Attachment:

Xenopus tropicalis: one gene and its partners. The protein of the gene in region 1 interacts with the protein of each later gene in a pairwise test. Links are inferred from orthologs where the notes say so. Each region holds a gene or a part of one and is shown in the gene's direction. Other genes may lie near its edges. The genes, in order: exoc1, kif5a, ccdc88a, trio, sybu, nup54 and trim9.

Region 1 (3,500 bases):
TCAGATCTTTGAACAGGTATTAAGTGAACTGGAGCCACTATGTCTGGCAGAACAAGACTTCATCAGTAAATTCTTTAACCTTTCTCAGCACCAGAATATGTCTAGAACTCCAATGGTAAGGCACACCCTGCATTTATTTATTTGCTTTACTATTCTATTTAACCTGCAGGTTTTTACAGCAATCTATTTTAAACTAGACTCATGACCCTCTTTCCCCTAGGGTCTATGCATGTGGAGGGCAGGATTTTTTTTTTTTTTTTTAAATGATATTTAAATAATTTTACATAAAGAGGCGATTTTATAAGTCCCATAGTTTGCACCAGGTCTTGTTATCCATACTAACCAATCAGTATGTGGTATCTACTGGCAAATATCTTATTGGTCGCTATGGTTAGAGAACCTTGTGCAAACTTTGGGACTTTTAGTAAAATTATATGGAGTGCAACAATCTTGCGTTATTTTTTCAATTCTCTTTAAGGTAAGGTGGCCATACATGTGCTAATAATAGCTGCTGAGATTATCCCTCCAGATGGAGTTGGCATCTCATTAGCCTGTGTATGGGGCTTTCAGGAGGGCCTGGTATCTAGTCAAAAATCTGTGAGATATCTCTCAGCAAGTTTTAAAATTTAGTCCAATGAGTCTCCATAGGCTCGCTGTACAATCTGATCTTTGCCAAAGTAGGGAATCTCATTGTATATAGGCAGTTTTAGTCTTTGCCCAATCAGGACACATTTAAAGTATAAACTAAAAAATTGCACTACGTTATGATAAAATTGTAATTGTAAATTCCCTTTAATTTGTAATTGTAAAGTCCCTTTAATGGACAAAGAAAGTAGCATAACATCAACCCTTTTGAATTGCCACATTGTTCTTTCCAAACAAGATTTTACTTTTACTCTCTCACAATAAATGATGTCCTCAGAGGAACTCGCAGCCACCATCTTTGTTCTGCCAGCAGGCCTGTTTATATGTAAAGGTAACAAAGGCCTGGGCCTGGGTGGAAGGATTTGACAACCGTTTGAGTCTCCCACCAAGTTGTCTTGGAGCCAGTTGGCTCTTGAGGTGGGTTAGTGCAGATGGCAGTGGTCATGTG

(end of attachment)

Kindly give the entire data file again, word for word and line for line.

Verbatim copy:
Xenopus tropicalis: one gene and its partners. The protein of the gene in region 1 interacts with the protein of each later gene in a pairwise test. Links are inferred from orthologs where the notes say so. Each region holds a gene or a part of one and is shown in the gene's direction. Other genes may lie near its edges. The genes, in order: exoc1, kif5a, ccdc88a, trio, sybu, nup54 and trim9.

Region 1 (3,500 bases):
TCAGATCTTTGAACAGGTATTAAGTGAACTGGAGCCACTATGTCTGGCAGAACAAGACTTCATCAGTAAATTCTTTAACCTTTCTCAGCACCAGAATATGTCTAGAACTCCAATGGTAAGGCACACCCTGCATTTATTTATTTGCTTTACTATTCTATTTAACCTGCAGGTTTTTACAGCAATCTATTTTAAACTAGACTCATGACCCTCTTTCCCCTAGGGTCTATGCATGTGGAGGGCAGGATTTTTTTTTTTTTTTTTAAATGATATTTAAATAATTTTACATAAAGAGGCGATTTTATAAGTCCCATAGTTTGCACCAGGTCTTGTTATCCATACTAACCAATCAGTATGTGGTATCTACTGGCAAATATCTTATTGGTCGCTATGGTTAGAGAACCTTGTGCAAACTTTGGGACTTTTAGTAAAATTATATGGAGTGCAACAATCTTGCGTTATTTTTTCAATTCTCTTTAAGGTAAGGTGGCCATACATGTGCTAATAATAGCTGCTGAGATTATCCCTCCAGATGGAGTTGGCATCTCATTAGCCTGTGTATGGGGCTTTCAGGAGGGCCTGGTATCTAGTCAAAAATCTGTGAGATATCTCTCAGCAAGTTTTAAAATTTAGTCCAATGAGTCTCCATAGGCTCGCTGTACAATCTGATCTTTGCCAAAGTAGGGAATCTCATTGTATATAGGCAGTTTTAGTCTTTGCCCAATCAGGACACATTTAAAGTATAAACTAAAAAATTGCACTACGTTATGATAAAATTGTAATTGTAAATTCCCTTTAATTTGTAATTGTAAAGTCCCTTTAATGGACAAAGAAAGTAGCATAACATCAACCCTTTTGAATTGCCACATTGTTCTTTCCAAACAAGATTTTACTTTTACTCTCTCACAATAAATGATGTCCTCAGAGGAACTCGCAGCCACCATCTTTGTTCTGCCAGCAGGCCTGTTTATATGTAAAGGTAACAAAGGCCTGGGCCTGGGTGGAAGGATTTGACAACCGTTTGAGTCTCCCACCAAGTTGTCTTGGAGCCAGTTGGCTCTTGAGGTGGGTTAGTGCAGATGGCAGTGGTCATGTG